Nokia announced mixed bag of results today, with the company seeing sales continuing to fall, but losses seemingly stemmed and Lumia shipments hitting a new high.
Its second quarter results, announced on Thursday, saw Nokia's revenue reach €5.7bn, down three percent quarter-on-quarter but 24 percent down year-on-year. Over the first half of 2013, Nokia's revenue was €11.5bn, down 22 percent year-on-year.
However, it made an operating loss of €115m, compared to the loss of €826m in the, and €150m a quarter ago. (As well as the oft-mentioned cost controls brought in of late, including travel bans, a sizeable drop in headcount has probably helped here: there are almost 26,000 fewer Nokians this year compared to last.)
Device volumes also told a shrinking story, with sales of both its smartphones and lower-end featurephones decreasing by 27 percent year-on-year.
Nokia's Mobile Phones unit, which deals with non-smartphones, sold 53.7 million devices in the second quarter compared to 73.5 million a year ago. However, demand "demonstrated some signs of recovery in the latter part of the quarter", Nokia said.
In the Smart Device segment, volumes fell from 10.2 million in the second quarter of 2012 to 7.4 million this quarter. However, that may be a victory of sorts: Nokia(six million of which were shipped in Q1, virtually none this quarter), meaning the entirety of Smart Devices sales will now be Lumias.
At 7.4 million Lumias shipped, that's the highest Nokia has managed in any quarter so far, and up on the 5.6 million it sold in the last quarter.
And, thanks to the shift to Lumia, the average selling prices of those devices are on the up: €157 now, compared to €151 a year ago.
It's not all good news with Lumia, of course: year-on-year, Nokia noted device sales were down by 26 percent in Europe and 48 percent in China, which it said was "primarily due to lower sales in our Smart Devices business unit".
According to the most recent figures from analyst house Gartner, Nokia's share of the global mobile market is around 15 percent, making it the second-place handset company behind Samsung. However, it's a different picture in smartphones, where its three percent share makes it the 10th place vendor.
Over the last quarter, Nokia has made a couple of notable additions to its Lumia range:, an all-purpose high-end smartphone, and its current imaging flagship, , which comes with a 41-megapixel sensor.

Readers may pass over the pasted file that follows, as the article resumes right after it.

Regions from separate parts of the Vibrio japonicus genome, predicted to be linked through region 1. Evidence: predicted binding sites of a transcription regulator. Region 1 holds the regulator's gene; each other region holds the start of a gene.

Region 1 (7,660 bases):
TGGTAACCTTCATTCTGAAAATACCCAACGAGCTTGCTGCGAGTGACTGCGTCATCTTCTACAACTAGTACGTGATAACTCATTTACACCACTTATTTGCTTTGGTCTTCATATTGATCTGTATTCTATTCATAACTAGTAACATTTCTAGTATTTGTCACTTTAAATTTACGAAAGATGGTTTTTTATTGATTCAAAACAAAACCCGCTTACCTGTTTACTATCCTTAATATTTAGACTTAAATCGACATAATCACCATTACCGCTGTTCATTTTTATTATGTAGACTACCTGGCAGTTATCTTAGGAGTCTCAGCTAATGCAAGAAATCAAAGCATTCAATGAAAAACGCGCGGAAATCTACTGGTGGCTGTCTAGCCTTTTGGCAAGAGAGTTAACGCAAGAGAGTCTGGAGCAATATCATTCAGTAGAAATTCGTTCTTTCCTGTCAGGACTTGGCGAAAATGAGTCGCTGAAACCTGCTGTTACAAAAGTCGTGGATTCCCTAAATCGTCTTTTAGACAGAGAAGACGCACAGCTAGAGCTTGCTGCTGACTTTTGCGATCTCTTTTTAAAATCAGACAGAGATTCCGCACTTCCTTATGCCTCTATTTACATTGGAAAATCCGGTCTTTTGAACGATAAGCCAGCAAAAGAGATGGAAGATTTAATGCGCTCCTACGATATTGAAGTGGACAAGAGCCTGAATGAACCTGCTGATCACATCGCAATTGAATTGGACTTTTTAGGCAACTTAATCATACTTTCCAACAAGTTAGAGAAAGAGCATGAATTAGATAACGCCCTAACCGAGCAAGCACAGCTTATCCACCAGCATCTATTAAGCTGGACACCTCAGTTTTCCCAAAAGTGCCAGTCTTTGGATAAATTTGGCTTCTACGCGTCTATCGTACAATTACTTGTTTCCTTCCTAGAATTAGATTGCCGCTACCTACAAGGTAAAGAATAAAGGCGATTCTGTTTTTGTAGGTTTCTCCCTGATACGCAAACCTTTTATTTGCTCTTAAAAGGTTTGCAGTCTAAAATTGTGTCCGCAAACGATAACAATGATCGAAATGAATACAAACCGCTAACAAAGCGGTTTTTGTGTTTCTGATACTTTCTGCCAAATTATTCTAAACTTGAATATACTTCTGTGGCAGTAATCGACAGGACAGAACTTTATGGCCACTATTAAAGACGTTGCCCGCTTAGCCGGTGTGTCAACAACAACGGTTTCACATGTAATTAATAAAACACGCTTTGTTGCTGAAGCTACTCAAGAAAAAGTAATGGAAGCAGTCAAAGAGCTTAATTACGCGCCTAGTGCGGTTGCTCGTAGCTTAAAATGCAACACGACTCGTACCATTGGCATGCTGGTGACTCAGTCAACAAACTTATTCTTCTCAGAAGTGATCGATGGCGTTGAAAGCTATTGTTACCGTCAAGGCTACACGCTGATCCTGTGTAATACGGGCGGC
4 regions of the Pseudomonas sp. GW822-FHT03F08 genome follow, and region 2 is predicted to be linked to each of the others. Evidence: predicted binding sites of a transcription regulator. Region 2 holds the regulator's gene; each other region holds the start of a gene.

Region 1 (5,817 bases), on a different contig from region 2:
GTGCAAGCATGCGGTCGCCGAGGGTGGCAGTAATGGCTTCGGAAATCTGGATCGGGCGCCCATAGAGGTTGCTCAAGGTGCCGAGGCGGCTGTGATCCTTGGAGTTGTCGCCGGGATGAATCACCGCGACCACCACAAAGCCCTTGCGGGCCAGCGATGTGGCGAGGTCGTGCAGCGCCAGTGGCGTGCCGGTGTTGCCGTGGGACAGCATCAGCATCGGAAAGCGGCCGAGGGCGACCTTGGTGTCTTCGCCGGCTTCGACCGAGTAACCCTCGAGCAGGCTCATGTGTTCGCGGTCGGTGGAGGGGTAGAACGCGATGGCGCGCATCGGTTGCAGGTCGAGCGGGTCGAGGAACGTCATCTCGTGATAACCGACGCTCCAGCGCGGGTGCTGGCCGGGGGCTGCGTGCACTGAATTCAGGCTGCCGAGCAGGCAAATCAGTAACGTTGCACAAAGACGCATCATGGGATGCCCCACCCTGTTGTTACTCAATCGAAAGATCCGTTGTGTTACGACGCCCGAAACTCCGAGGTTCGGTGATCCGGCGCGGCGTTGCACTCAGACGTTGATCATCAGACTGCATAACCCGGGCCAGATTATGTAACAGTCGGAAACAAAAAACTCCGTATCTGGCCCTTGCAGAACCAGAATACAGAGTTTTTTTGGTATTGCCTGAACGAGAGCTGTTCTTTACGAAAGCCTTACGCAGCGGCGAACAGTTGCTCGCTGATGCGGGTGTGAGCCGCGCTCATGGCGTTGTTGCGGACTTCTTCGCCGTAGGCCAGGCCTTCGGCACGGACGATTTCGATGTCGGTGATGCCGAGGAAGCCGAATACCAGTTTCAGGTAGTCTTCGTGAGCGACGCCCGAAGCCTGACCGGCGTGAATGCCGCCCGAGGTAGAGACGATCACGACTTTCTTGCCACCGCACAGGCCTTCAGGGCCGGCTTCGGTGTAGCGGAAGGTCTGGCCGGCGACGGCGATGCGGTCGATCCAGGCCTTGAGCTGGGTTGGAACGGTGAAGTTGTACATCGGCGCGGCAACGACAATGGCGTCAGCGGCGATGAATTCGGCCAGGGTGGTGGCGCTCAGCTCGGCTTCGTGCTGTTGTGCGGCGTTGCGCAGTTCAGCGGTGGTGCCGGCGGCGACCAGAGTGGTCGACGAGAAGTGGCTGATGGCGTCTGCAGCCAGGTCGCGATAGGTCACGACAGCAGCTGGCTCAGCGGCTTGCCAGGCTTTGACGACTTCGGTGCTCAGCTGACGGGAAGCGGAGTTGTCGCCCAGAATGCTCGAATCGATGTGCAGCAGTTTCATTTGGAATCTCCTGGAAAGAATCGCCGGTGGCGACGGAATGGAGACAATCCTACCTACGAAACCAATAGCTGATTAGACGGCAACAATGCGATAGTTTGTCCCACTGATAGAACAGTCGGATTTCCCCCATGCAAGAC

It also moved to address the earlier, adding a new top-of-the-range , , and , Series 40, that underpins most of its lower-end devices to bring in more smartphone-type UI features.
Expect more product revamping at the lower end, according to chief executive Stephen Elop.
"Our Mobile Phones business unit started to demonstrate some signs of recovery in the latter part of the second quarter following a difficult start to the year. Also, towards the end of the second quarter, we started to ship the Asha 501, which brings a new design and user experience to the highly competitive sub-100 USD market. While we are very encouraged by the consumer response to our innovations in this price category, our Mobile Phones business unit is planning to take actions to focus its product offering and improve product competitiveness," he said in a statement.
There will also be a restructure of the Mobile Phones unit, which will result in 440 layoffs, the company said.
Elsewhere, the company gave its bottom line a sizeable boost by, Nokia Siemens Networks. Unlike Nokia itself, the networking business has remained profitable over the last year and beyond.
For the current quarter, NSN bought in around half of Nokia's overall revenue.
On the services front, again, there are highs and lows. Revenue from Nokia's mapping business Here rose by eight percent quarter on quarter, but was down 18 percent on last year. The 2013 growth comes from more vehicle sales with Honda, Nissan and Ford, the company said.
Third quarter outlook
Nokia is predicting a two percent operating loss for the third quarter of this year.
"This outlook is based on Nokia's expectations regarding a number of factors, including:
- competitive industry dynamics continuing to negatively affect Devices & Services;
- consumer demand for our products;
- ramp-up for our high-end Lumia smartphones and new Mobile Phones devices;
- expected increases in Devices & Services' operating expenses; and
- the macroeconomic environment," Nokia said in a statement.
However, it also expects higher sales too, thanks in part to new Lumia devices joining its lineup.